Seenu Prasad, a 27-year-old Indian Army jawan who hails from Kerala, died on Wednesday in Kolkata of suspected Nipah virus (NiV).

Posted at Fort William, the headquarters of the Eastern Command, Prasad had visited his hometown in the southern state Kerala on a month’s leave. Kerala has been gripped by the deadly virus for the last two weeks which has resulted in 14 deaths in the state.

Prasad rejoined office on 13 May and was admitted to Command Hospital on 20 May following his failing medical condition. The defence spokesperson said that Prasad passed away five days later.

Reports say that his body fluids have been sent to the National Institute of Virology in Pune which is the only agency in the country to certify whether it was a case of Nipah virus or not.

“Till such time the report from the NIV in Pune is received it cannot be confirmed whether it was a case of Nipah virus or not,” the spokesman said.

“His body fluids have been sent to the National Institute of Virology at Pune to find out if it was a case of Nipah virus infection,” he said.

West Bengal, on Tuesday, witnessed a third suspected Nipah virus (NiV) case. The state-run Beliaghata ID Hospital admitted another patient with symptoms similar to those affected with the deadly Nipah virus.

The 20-year-old Rajesh Mondal, a resident of Domkal in Murshidabad, joins Sofikul and Ashik as a patient suffering from suspected NiV. He worked as a mason in Kerala, where he developed an unknown fever.

“He is down with fever for the past five days. Here the doctor is saying that he has cough and ulcer on his tongue,” said Mondal’s father. Initially, his family took him to Murshidabad Medical College and Hospital for treatment, but later he was referred to Beliaghata ID Hospital.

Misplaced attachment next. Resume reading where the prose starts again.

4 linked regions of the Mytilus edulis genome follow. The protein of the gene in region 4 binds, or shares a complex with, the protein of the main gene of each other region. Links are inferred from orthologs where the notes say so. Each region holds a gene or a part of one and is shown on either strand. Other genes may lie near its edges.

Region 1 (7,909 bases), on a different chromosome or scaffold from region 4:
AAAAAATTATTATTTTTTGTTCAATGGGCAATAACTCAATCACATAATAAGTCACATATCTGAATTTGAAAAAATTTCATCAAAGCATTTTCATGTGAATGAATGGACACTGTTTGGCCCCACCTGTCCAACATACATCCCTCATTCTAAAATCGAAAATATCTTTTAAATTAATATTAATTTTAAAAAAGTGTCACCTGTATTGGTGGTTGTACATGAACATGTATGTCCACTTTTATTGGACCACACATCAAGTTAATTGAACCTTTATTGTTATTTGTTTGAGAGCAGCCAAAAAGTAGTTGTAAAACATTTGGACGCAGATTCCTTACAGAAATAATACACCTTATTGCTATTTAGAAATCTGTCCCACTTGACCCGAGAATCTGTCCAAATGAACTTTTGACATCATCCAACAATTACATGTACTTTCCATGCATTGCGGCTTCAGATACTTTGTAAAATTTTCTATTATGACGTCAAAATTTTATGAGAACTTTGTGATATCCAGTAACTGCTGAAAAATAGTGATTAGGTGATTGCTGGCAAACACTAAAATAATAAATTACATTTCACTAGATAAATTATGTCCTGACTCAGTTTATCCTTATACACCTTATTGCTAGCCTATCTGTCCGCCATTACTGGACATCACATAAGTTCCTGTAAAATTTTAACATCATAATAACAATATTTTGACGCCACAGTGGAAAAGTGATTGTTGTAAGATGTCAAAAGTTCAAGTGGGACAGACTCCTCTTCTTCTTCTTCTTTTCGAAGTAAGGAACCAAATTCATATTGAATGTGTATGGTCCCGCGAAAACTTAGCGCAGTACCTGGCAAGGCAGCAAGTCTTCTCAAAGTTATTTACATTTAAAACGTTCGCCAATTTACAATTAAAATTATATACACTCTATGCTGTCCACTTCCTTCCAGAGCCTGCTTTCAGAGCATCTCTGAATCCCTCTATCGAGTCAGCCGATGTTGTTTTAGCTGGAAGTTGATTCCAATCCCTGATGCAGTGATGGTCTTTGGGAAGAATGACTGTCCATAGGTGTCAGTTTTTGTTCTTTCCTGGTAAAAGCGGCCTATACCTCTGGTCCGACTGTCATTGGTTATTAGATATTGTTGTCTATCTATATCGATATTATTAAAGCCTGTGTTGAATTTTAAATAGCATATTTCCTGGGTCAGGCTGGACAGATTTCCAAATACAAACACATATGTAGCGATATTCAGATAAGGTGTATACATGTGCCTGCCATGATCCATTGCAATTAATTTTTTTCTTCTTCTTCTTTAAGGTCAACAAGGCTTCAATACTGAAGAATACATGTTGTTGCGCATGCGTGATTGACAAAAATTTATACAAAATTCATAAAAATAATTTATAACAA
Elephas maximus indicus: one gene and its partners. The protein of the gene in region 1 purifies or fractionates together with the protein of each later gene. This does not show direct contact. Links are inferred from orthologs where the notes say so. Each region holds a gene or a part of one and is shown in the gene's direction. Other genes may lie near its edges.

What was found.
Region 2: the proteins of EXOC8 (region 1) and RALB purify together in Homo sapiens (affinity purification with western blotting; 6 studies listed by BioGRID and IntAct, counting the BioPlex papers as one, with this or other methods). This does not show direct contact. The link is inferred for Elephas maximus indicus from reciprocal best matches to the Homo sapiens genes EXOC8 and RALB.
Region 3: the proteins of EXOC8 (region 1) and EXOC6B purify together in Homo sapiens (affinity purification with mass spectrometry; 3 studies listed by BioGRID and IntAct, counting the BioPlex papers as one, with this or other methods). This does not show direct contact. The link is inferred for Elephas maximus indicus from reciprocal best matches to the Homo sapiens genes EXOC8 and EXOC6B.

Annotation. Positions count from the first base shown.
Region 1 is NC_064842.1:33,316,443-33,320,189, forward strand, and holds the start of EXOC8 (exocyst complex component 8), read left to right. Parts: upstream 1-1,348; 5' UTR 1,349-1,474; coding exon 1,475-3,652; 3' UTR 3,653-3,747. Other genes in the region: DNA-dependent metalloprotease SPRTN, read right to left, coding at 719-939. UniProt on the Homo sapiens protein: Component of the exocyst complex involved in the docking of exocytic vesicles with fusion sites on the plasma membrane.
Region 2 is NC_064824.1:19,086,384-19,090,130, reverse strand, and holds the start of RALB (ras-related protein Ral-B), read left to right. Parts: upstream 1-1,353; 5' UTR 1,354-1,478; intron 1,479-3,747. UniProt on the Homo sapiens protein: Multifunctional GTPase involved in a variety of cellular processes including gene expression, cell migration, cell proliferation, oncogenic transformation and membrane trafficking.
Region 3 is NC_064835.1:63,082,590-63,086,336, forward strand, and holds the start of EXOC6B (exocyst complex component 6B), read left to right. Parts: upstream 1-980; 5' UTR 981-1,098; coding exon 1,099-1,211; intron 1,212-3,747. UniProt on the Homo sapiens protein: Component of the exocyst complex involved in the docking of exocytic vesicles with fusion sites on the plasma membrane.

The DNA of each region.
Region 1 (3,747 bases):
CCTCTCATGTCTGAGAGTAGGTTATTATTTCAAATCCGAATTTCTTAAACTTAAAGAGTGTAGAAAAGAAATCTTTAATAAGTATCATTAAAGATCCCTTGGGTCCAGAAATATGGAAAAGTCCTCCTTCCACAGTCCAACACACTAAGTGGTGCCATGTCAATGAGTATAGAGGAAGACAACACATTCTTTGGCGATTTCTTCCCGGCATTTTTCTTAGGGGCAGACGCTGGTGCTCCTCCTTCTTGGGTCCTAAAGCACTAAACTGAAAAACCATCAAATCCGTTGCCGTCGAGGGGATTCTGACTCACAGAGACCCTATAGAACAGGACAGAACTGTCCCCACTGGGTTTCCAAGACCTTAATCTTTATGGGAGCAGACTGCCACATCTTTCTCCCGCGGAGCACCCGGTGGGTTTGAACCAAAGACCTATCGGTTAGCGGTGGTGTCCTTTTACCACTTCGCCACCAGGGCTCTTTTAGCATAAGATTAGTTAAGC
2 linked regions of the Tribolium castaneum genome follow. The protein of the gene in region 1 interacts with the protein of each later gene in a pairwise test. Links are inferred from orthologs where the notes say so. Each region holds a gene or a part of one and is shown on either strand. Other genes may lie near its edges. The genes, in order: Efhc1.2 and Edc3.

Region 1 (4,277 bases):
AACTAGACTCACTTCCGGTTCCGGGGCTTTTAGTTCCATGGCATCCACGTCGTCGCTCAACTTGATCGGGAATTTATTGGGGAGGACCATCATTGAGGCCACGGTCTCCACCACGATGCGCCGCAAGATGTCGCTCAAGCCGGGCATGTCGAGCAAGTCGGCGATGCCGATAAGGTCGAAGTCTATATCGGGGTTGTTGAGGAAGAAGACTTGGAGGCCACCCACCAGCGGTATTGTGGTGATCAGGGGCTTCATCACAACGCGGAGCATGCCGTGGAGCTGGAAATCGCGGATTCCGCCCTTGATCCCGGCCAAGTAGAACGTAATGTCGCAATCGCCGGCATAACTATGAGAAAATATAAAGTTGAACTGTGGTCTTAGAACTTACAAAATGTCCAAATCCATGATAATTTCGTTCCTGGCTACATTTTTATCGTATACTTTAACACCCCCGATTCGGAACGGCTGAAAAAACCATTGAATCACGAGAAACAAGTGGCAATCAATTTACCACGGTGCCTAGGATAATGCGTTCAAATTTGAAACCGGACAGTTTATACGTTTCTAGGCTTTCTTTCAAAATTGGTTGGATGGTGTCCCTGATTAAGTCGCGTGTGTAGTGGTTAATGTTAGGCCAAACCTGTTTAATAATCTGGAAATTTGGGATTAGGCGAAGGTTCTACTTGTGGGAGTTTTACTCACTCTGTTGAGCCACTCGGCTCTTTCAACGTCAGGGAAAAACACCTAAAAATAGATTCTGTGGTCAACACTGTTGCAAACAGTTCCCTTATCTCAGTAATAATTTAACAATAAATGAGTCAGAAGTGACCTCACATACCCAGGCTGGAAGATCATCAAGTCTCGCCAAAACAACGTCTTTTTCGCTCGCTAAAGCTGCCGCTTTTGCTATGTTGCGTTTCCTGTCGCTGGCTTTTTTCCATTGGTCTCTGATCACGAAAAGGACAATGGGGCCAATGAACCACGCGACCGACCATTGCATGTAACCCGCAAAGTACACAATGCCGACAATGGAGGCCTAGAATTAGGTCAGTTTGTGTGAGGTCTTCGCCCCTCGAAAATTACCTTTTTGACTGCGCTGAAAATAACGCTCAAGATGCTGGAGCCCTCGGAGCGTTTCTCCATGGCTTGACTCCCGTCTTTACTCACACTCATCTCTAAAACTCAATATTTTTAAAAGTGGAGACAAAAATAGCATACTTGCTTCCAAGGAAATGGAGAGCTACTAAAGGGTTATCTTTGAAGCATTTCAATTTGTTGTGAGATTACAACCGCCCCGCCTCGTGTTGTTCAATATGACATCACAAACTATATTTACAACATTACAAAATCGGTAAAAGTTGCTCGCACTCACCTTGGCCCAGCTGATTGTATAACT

Mondal is kept secluded and a mask has been put on his mouth.

Mala Soren who had come down from Bankura for her husband who is undergoing Diarrhoea treatment in the same hospital, freaked out at the knowledge of NiV patients in ID hospital.

She said: “Is there any chance of us catching that virus since we are now staying in the same hospital.” Her naive question to a media person throws light on the little knowledge the rural people have on NiV disease.

Read More: Suspected Nipah case in Kolkata

The state director of health service (DHS), Dr Ajoy Chakraborty, said: “We are not yet sure if the suspected patients are affected with NiV. Only the medical tests can prove them NiV positive.”

The Kerala health department issued an advisory earlier this week for people travelling to the state and urged travellers to be extra cautious while visiting Kozhikode, Malappuram, Wayanad and Kannur districts.

Nipah virus, spread by fruit bats, causes communicable disease and is fatal for both animals and humans. Symptoms include fever, headache, drowsiness, respiratory illness, disorientation and confusion. Those affected by the virus can progress to coma within 24-48 hours, as per WHO.